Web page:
If you are a truck driver, getting a Charlotte traffic ticket can be more serious than you think. Not only could you face a jail sentence and large fine, but you could be jeopardizing your commercial driver’s license (CDL) and your ability to work as a trucker. In addition, your employer could have a rule about terminating its drivers for traffic violations. However, an experienced traffic attorney can help you avoid these harsh consequences.
What Is Required to Obtain a Commercial License in North Carolina?
Under federal law, a truck driver who crosses state lines must be at least 21 years old. North Carolina has its own special requirements for people who want to obtain a commercial license to drive a truck. Our state follows the federal system of three classifications of CDL based on the size and other characteristics of the truck. Some of the requirements for obtaining a commercial driver’s license include:
- Meet the requirements for a driver’s license in North Carolina and have proof of your residence and two pieces of identification.
- Provide proof of liability insurance for the vehicle you plan to drive.
- Certify with the North Carolina Department of Transportation (DOT) that you have a clean driving record.
- Provide a valid Medical Examiner’s Certificate certifying that you are medically fit to drive a truck.
- Take a written driver test.
- Take a driving skills test.
- Pay the fee for a commercial driver’s license.
Traffic Violations That Can Result in Your CDL Suspension
If a trucker commits many traffic violations, North Carolina law allows double the amount of any fine or other penalty. In addition, a truck driver can lose his license temporarily or permanently for certain offenses. How long a person would have his CDL suspended would depend on whether the violation is classified as major or serious. In addition, a CDL will be suspended for life for using any vehicle in the commission of a felony involving the manufacturing, distributing, or dispensing a controlled substance.
Certain traffic violations—whether they involve a commercial motor vehicle or other vehicle—are major violations that will result in a one-year suspension of a CDL for a first offense. Both commercial and non-commercial traffic tickets are included. A second violation would come with a lifetime suspension of a trucker’s license. However, a truck driver may be able to get his CDL reinstated after 10 years. Some of these major violations include:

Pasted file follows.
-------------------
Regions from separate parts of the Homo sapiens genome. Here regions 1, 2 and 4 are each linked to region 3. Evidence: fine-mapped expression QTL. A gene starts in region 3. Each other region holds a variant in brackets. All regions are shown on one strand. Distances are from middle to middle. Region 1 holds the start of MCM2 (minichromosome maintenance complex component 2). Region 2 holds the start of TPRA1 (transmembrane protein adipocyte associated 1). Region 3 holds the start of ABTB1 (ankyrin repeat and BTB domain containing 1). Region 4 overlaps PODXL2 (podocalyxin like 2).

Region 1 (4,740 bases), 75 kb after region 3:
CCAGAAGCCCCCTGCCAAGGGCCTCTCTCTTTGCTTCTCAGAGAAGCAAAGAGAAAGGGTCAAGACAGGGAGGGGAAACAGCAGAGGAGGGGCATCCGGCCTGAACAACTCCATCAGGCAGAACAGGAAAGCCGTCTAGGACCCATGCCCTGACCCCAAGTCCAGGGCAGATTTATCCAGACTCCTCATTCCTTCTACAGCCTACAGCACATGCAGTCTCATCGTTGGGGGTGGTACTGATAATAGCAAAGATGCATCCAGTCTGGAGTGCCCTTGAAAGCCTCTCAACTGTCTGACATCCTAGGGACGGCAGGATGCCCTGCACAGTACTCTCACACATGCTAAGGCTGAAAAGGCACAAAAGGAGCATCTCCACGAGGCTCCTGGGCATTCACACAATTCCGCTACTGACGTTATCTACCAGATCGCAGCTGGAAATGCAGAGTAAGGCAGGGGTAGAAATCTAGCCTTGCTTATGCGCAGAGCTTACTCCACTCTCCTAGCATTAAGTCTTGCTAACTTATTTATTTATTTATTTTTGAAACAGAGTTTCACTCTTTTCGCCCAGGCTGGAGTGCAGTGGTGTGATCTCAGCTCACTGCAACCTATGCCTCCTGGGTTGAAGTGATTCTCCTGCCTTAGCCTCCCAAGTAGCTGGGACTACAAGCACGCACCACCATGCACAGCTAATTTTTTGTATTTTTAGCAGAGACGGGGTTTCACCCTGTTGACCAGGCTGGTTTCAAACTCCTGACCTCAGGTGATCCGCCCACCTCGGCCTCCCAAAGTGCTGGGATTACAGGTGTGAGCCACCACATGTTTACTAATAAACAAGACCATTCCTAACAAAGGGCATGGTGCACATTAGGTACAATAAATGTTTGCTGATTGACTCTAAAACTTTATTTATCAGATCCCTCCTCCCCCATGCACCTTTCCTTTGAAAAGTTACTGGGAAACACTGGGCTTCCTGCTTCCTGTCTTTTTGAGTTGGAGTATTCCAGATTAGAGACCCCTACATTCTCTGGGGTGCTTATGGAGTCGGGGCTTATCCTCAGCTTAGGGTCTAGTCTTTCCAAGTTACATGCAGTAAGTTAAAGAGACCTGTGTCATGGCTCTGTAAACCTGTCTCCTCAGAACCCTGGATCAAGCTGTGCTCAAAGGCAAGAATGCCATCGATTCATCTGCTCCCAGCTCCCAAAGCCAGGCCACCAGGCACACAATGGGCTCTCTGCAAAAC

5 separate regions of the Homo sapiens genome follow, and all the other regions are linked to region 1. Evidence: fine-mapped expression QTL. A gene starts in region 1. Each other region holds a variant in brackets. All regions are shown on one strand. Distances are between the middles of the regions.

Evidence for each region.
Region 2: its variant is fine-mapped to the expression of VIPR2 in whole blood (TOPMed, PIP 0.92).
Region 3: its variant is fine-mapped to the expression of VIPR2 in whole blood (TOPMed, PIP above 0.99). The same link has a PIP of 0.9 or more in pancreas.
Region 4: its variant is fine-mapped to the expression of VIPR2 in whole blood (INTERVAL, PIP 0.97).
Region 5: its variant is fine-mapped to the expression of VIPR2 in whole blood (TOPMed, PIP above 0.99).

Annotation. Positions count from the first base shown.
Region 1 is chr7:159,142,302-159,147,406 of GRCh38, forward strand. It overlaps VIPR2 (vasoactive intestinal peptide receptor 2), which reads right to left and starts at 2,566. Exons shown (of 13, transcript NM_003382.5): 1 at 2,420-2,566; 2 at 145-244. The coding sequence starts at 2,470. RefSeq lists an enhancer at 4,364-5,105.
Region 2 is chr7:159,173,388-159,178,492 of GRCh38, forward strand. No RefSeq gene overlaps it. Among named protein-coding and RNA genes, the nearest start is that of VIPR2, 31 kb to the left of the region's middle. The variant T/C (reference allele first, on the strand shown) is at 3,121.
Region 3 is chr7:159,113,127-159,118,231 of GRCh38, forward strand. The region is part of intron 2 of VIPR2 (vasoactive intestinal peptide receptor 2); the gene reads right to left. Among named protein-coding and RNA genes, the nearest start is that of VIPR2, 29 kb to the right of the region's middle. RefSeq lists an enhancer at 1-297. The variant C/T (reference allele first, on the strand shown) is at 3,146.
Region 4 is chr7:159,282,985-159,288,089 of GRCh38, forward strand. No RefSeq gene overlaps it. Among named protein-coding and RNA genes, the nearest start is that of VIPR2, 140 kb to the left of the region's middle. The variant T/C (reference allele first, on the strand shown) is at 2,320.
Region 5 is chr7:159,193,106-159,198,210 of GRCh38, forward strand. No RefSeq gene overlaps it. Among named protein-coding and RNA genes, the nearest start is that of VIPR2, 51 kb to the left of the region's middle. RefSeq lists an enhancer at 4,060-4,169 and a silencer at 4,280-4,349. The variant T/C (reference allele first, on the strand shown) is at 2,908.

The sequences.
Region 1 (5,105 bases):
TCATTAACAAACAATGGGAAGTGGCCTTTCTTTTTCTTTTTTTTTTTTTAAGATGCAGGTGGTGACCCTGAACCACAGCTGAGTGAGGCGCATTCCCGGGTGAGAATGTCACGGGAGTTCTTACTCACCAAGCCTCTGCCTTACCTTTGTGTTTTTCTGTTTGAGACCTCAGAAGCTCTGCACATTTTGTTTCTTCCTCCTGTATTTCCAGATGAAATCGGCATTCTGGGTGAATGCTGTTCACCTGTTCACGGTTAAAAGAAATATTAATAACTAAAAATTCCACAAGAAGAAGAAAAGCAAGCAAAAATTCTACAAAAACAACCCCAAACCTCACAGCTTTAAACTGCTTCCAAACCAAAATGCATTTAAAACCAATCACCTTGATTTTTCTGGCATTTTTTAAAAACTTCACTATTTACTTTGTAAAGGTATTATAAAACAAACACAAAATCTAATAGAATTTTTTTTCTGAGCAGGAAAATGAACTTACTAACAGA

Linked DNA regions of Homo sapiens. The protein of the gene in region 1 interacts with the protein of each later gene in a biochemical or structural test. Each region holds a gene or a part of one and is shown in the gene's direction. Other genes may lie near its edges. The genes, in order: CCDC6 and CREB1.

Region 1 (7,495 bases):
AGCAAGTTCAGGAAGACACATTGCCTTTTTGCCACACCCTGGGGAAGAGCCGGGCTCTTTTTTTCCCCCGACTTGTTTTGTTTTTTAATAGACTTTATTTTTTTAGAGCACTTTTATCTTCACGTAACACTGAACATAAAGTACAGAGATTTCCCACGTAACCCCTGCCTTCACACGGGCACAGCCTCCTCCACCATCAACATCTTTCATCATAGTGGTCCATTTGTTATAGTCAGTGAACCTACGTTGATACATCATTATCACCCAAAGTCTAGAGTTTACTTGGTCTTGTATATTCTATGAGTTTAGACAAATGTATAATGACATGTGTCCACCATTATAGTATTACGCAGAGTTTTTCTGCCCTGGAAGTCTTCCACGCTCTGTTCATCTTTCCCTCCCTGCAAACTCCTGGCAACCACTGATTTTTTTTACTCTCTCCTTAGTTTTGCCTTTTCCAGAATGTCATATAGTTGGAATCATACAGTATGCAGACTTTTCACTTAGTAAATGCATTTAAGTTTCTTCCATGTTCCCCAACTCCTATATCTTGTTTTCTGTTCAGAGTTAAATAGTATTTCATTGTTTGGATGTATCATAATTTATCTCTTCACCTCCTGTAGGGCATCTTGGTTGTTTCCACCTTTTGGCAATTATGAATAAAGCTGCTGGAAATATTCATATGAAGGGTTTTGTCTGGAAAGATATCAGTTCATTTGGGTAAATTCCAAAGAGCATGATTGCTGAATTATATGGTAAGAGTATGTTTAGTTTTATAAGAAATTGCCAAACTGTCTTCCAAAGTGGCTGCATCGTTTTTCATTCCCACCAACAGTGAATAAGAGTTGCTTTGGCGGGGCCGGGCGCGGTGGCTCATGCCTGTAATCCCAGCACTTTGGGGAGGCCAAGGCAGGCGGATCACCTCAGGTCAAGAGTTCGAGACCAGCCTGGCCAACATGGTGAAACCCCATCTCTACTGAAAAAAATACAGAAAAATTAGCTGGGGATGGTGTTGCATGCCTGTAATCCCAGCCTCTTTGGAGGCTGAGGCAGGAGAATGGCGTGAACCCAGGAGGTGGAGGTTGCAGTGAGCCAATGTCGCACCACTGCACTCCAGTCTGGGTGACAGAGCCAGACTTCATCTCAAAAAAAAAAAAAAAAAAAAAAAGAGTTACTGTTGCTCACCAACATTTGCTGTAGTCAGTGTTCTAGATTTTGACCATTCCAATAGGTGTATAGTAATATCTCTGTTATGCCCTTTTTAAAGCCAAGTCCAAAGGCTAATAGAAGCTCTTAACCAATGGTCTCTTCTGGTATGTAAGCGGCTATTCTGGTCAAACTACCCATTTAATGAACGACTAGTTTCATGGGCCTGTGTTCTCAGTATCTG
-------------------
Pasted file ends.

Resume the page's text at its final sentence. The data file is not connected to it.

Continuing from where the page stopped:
- Being under the influence of alcohol or a controlled substance
- Having a blood alcohol concentration (BAC) of 0.04 percent or higher while driving a commercial vehicle
- Refusing to take a blood alcohol test
- Leaving the scene of an accident
- Using the vehicle to commit a felony
- Causing a fatality while operating the truck, such as motor vehicle manslaughter, homicide by motor vehicle, and negligent homicide
You would not have your CDL suspended for a first violation of a serious traffic offense. However, a second serious violation within three years would result in a 60-day suspension and a third violation within three years would require a 120-day suspension. Traffic violations while driving a non-commercial vehicle are not included. Traffic violations that are classified as serious include the following:
- Speeding excessively, which includes any speeding 15 miles per hour or more over the speed limit
- Driving recklessly
- Making improper or erratic lane changes
- Following too closely to the vehicle in front
- Violating a North Carolina motor vehicle traffic control law other than a parking violation that results in a fatality
- Driving without a CDL or without a valid one in the trucker’s position
Our experienced traffic attorneys at Browning & Long, PLLC are here to help you build a strong defense to your Charlotte traffic ticket so that your ticket is dismissed or reduced to a less serious violation that will not affect your CDL. To learn more about what we can do to help, start an online chat to schedule your free initial consultation.